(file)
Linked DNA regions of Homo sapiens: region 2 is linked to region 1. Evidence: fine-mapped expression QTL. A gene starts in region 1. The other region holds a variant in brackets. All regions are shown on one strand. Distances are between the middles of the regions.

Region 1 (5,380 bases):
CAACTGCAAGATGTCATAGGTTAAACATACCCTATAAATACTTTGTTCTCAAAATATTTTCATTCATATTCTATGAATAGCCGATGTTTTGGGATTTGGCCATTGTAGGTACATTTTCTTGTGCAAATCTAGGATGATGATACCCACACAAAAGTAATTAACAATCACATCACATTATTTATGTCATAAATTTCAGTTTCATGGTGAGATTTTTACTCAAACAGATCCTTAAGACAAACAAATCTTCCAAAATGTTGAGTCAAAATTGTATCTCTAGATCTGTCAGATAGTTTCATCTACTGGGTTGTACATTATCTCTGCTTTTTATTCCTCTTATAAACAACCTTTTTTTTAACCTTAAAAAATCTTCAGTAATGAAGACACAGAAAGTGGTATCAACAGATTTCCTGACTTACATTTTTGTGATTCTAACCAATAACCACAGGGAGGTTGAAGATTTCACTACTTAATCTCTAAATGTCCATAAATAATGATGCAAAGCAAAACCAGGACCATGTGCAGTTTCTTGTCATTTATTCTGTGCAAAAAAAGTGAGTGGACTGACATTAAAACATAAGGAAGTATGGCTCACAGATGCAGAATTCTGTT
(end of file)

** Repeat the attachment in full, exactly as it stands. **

Linked DNA regions of Homo sapiens: region 2 is linked to region 1. Evidence: fine-mapped expression QTL. A gene starts in region 1. The other region holds a variant in brackets. All regions are shown on one strand. Distances are between the middles of the regions.

Region 1 (5,380 bases):
CAACTGCAAGATGTCATAGGTTAAACATACCCTATAAATACTTTGTTCTCAAAATATTTTCATTCATATTCTATGAATAGCCGATGTTTTGGGATTTGGCCATTGTAGGTACATTTTCTTGTGCAAATCTAGGATGATGATACCCACACAAAAGTAATTAACAATCACATCACATTATTTATGTCATAAATTTCAGTTTCATGGTGAGATTTTTACTCAAACAGATCCTTAAGACAAACAAATCTTCCAAAATGTTGAGTCAAAATTGTATCTCTAGATCTGTCAGATAGTTTCATCTACTGGGTTGTACATTATCTCTGCTTTTTATTCCTCTTATAAACAACCTTTTTTTTAACCTTAAAAAATCTTCAGTAATGAAGACACAGAAAGTGGTATCAACAGATTTCCTGACTTACATTTTTGTGATTCTAACCAATAACCACAGGGAGGTTGAAGATTTCACTACTTAATCTCTAAATGTCCATAAATAATGATGCAAAGCAAAACCAGGACCATGTGCAGTTTCTTGTCATTTATTCTGTGCAAAAAAAGTGAGTGGACTGACATTAAAACATAAGGAAGTATGGCTCACAGATGCAGAATTCTGTT